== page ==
"In a retail culture where the customer is king, it's no wonder that staff can sometimes play second fiddle," says Duncan Bannatyne, business specialist and Dragons' Den star. "For some retailers, investing in training is not a priority and combined with high staff turnover and part-time employees it can, at times, seem like a waste of resources."
However, motivated and well-trained staff can play an active part in ensuring customer satisfaction and great customer service can make a noticeable difference to a retailer's bottom line. In fact, staff friendliness ranked number one in the HIM autumn customer tracking programme survey, demonstrating how important it is for retailers to regard their staff as assets worth investing in.
Here are Duncan's top tips on how to get the best from your staff:
Hire the right people
Ensure you get the very best people in the first place. You can do this by advertising in the right places. Consider placing ads in the local newspaper or on local radio and if you are willing to train up a school leaver then why not consider a local college journal as an alternative route to recruitment?
The internet is also a useful tool that retailers are yet to fully utilise. It can save time and money to advertise online and is an efficient way of screening applicants.
Successful recruitment takes time. A 'they'll do' attitude doesn't equate to a long-term solution for your store. From the start, make sure you set yourself clear criteria about what you want from your staff to help you decide suitability. This will make the interview selection a lot easier.
Don't be afraid to ask each candidate plenty of questions, either. This is your chance to extract what really matters to you and your business. Equally, don't be afraid to take on people with little or no retail experience - personality and customer relations can often be worth a lot more.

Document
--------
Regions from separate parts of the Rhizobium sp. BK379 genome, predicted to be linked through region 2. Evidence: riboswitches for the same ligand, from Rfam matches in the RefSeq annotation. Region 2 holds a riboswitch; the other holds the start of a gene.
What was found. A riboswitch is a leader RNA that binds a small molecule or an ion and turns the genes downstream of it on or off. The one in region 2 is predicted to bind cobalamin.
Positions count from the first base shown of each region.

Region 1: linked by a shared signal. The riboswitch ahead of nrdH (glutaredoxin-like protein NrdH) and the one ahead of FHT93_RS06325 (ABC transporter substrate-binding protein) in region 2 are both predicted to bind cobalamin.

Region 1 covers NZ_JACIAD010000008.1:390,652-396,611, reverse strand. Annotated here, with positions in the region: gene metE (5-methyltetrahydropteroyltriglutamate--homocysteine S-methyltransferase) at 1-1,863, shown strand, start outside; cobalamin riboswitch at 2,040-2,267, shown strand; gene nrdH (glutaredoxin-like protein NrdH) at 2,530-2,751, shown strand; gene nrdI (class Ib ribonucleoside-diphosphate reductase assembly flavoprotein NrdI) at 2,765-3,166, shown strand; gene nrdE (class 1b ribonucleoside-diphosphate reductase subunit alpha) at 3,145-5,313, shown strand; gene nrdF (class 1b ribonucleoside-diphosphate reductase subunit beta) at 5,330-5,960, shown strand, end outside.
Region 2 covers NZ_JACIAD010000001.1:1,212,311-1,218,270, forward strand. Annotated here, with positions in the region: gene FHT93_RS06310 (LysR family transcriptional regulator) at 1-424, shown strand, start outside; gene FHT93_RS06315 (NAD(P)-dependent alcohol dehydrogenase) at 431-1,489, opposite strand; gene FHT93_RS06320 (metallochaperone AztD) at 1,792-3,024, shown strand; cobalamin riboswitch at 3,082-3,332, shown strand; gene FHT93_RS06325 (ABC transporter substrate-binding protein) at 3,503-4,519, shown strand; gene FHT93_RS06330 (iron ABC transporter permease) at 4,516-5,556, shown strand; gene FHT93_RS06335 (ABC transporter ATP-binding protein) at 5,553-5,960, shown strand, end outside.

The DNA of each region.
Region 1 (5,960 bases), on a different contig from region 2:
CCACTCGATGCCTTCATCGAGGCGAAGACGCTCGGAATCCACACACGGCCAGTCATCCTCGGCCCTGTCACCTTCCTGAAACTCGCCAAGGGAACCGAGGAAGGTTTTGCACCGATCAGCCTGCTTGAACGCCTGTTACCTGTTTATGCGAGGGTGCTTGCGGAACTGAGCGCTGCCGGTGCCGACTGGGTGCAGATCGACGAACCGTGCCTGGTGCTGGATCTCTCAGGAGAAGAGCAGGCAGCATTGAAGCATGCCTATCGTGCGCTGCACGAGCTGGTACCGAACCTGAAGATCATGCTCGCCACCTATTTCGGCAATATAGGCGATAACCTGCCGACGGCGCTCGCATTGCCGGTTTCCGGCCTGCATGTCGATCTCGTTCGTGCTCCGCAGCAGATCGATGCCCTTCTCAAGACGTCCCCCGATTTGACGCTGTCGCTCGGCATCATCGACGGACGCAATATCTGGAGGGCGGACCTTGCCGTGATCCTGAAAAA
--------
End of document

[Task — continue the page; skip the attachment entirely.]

Once you have recruited your staff, you must ensure that they are doing the best job possible. Training ensures that they always deliver the best possible service.
According to a recent National Opinion Poll survey commissioned by the Adult Learning Inspectorate, 85% of shoppers would walk out of a shop when faced with a member of staff who didn't understand the products on sale. With so much choice available, consumers can vote with their feet and aren't shy of choosing one store over another, which makes customer service even more key.
External training can often be expensive and difficult to arrange as it means your staff will have to take time off from the store and you'll have to find cover. Yet staff training can be as simple and straightforward as on the job support.
If you can, spend time with each of your staff members. Invite them to shadow you and watch how the business operates. Encourage them as they go about their day-to-day job, giving advice and tips as they go. Show them how their contribution has an impact on the business overall so they understand the importance of the role they play.
Set clear expectations about how you like things done and always stick to these. People perform best when given a structure. You may even want to consider creating training programmes for your staff so they can see what skills they will be developing and when.
If you need additional external advice, you can always access training modules from industry bodies such as the Association of Convenience Stores, which are useful tools when training your staff. The internet is also a great source of advice.
Welcome ideas and feedback